While we are all familiar with the valuable work trained detection dogs do at airports and in war zones, Dr Cindy Hauser, a research fellow at the University of Melbourne, is taking canine olfactory powers a step further, training detection dogs to sniff out pests and diseases in commercial crops, and invasive weeds in bushland.
Dr Hauser, the recipient of a 2016 Science and Innovation Award for Young People in Agriculture, Fisheries and Forestry, is using the $11,000 bursary from CSIRO’s division of Health and Biosecurity LINK to further her innovative sniffer-dog project.
“I want to develop guidelines to help work out how we can make the best of them in agricultural environments,” she says.
Hounds for hawkweed
Dr Hauser’s current focus is teaching dogs to sniff out a plant originally native to Eastern Europe, the noxious hawkweed.
Research on hawkweed – a flowering plant of the Hieracium genus, akin to asters or daisies, of which there are hundreds of species but only four, so far, in Australia – has found that humans have a poor record at detecting it.
Indeed, an expenditure of an average 25 hours of human search time per hectare has resulted in only a 20 percent success rate detecting this weed.
With this poor a track record, there’s a clear need for a more accurate and cost-effective hawkweed detection tool – and Dr Hauser thinks she may have found it in our canine companions’ noses.
Her initial research achieved great success: she was able to train a dog named Missy to distinguish three different species of hawkweed from various other plants in backyard conditions. Missy’s success suggests that trained dogs have the potential to be better than human search teams at detecting non-flowering plants amid crops and bushland.
The CSIRO-backed Science and Innovation award has allowed Dr Hauser to train two more dogs, whose weed-detection training regimes have benefitted from what was learnt from Missy’s pioneering efforts.
“I will compare their efforts to what we already know human searchers can achieve,” Dr Hauser says.
Smarter use of sniffer dogs
All this sounds great – but it’s important not to overplay even the best-trained dogs’ capabilities, Dr Hauser cautions.
“I'm really excited in the potential of detection dogs but I think we need to be smart about how we use them,” she says.
Whether a dog’s role is to detect drugs, invasive weeds, insects or pest-animal droppings, the first phase of training is much the same; however, expecting dogs to be able to detect and pinpoint the same ‘trained’ scent outdoors, especially in the wild, can be far more variable and complex a process.
Training dogs to detect insect and animal pests, invasive plants and pathogens in outdoor environs – even the relatively ‘tame’ confines of a paddock – presents problems that don’t exist in indoor areas, such as airports.
“When you get into the outdoors, there are all sorts of other distractions that the dog is faced with … the smells of other plants and animals, changing terrain, and shifting winds that carry the weed scent,” Dr Hauser explains.
When you’re detecting weeds in bushland, there are additional issues. “When we're trying to cover huge areas of agricultural land or national park, we also need protocols to make sure a dog covers that area thoroughly,” she says.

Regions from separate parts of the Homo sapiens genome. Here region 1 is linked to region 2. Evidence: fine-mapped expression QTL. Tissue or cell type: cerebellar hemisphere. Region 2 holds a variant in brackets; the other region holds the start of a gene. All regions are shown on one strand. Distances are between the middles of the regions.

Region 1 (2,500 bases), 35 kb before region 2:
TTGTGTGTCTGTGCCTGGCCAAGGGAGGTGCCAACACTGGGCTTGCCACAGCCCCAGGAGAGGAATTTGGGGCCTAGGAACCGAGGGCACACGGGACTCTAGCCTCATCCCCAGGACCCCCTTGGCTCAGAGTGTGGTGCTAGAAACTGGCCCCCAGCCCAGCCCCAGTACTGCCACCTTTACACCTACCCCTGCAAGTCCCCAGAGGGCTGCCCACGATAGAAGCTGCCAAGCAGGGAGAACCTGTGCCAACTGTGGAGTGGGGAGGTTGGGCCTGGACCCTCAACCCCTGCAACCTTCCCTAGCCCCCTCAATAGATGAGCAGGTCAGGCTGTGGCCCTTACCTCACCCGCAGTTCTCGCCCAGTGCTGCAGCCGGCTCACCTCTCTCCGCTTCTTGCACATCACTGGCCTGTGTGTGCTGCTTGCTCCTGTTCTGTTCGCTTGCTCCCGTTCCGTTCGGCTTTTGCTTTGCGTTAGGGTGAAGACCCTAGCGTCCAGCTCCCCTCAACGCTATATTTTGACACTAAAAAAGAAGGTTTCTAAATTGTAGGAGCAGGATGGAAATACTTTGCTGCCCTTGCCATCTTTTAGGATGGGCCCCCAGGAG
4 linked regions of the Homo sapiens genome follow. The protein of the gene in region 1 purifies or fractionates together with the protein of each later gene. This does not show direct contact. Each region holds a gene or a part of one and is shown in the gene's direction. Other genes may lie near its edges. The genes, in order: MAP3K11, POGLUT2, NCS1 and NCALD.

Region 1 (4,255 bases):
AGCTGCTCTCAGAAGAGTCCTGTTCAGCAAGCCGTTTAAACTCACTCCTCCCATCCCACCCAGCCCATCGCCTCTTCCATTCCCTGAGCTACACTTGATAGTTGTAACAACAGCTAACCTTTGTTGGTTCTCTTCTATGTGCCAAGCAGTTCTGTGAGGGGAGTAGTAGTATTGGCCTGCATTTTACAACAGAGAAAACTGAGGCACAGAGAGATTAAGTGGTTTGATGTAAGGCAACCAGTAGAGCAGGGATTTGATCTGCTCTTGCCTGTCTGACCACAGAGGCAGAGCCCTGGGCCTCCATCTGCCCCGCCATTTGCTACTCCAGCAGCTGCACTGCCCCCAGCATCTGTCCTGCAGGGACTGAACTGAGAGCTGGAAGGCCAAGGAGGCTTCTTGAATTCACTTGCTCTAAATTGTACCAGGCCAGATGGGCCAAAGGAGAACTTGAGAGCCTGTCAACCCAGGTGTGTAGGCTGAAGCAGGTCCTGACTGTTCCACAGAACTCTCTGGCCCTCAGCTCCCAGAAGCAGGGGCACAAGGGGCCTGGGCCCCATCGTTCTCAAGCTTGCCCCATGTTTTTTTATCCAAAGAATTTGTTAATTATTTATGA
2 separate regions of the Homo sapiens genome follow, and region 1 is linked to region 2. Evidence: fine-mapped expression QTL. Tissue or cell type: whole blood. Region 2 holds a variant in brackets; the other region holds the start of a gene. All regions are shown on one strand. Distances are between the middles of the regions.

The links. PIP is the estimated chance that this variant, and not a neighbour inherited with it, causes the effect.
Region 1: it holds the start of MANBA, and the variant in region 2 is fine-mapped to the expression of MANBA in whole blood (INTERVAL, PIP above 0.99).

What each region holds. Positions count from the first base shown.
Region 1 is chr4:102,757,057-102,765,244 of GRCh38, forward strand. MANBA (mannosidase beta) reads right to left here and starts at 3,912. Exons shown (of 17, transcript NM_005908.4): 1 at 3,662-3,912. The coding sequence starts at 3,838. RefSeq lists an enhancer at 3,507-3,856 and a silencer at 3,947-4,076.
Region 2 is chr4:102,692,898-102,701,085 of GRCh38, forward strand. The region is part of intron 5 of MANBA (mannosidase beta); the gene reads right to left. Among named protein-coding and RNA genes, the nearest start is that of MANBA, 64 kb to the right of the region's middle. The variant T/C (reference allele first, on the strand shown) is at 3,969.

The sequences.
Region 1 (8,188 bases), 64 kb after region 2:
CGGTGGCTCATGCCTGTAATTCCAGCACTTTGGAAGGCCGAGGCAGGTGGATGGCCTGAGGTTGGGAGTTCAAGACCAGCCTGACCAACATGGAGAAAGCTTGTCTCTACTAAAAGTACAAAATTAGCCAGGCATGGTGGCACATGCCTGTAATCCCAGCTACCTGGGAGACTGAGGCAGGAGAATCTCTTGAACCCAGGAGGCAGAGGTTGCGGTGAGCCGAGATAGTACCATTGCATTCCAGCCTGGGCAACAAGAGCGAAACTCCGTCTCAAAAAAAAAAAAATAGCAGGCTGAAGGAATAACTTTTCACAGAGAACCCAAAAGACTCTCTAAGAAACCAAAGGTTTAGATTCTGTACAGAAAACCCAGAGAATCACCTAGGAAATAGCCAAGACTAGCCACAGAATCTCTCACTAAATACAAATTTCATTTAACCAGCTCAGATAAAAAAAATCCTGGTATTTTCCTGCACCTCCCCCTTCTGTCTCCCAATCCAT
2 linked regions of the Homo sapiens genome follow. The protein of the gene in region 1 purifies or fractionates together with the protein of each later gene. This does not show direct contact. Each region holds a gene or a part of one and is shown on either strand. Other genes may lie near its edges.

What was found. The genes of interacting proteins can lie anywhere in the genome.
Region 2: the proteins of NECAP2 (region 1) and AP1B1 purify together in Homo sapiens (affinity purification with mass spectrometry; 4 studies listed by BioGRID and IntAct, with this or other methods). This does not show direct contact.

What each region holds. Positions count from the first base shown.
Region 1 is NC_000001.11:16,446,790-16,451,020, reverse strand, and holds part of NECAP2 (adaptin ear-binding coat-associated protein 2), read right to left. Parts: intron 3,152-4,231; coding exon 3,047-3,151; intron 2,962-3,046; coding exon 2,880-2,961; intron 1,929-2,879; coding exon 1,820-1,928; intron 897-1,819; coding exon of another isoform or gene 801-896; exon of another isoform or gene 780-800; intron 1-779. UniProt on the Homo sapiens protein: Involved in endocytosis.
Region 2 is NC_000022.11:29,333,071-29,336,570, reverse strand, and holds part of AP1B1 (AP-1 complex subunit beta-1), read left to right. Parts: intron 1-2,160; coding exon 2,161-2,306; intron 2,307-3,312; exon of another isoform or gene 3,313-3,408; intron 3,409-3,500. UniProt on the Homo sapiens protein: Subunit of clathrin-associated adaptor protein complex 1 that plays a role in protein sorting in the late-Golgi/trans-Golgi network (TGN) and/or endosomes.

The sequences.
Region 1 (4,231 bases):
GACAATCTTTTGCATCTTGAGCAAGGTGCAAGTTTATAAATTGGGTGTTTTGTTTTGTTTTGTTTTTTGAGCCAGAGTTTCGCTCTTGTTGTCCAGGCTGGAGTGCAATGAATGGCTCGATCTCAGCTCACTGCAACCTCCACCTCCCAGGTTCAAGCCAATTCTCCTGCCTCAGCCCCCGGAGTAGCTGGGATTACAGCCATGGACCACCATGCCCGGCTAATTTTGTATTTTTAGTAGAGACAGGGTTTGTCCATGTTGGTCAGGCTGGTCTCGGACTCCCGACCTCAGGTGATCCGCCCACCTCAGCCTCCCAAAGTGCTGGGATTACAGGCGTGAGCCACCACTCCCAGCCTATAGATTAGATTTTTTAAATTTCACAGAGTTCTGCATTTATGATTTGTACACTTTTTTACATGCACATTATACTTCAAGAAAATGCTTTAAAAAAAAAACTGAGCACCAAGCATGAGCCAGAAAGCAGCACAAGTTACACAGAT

Large tracts of outdoor vegetation, such as native bushland, present an array of challenges for detection dogs. They may be filled with distracting and tantalising odours. A change in wind can move scents around rapidly at a moment’s notice. Thick vegetation can be difficult to get through and may even trap scents away from the open air.
Dr Hauser’s research identifies what can be detected and what is likely to be missed when we go out into the field using ‘observational tools’, whether these be human eyes, DNA testing of water samples, motion-triggered cameras or, in this case, dogs’ noses.
“We need to understand what they can do well and what they, too, might be missing," she says.
The ultimate solution might be a multi-pronged one, using humans, dogs and drones.
Until that happens, Dr Hauser will continue her work with dogs, sharing her mathematical ‘detection models’ with government agencies to help them avoid missing what matters – including the noxious hawkweed, the spread of which could cost Australian agriculture a whopping one billion dollars.
Her work training weed-detection dogs is an important part of the wider effort to achieve better results for an agricultural sector that wages an ongoing, often costly, battle with invasive and noxious weeds.
About CSIRO Health and Biosecurity
With global trade and greater connections, Australia is subject to increasing biosecurity threats. Once they break through our biosecurity net, diseases, pests, invasive animals and plants can inflict massive damage to crops, livestock, farm profits, our unique natural environment and occasionally, human health.
CSIRO’s division of Health and Biosecurity assembles multidisciplinary research teams under the banner of one-Health to achieve “optimal health for people, animals, plants, the economy and the environment”; tackle biosecurity challenges; and “provide sustainable management strategies”, exploring new technologies for detection, surveillance, diagnosis and response.
The division’s overarching aim is to develop a biosecurity system for Australia that’s “pre-emptive, responsive, resilient, and based on cutting-edge surveillance, informatics and new technologies for integrated response”.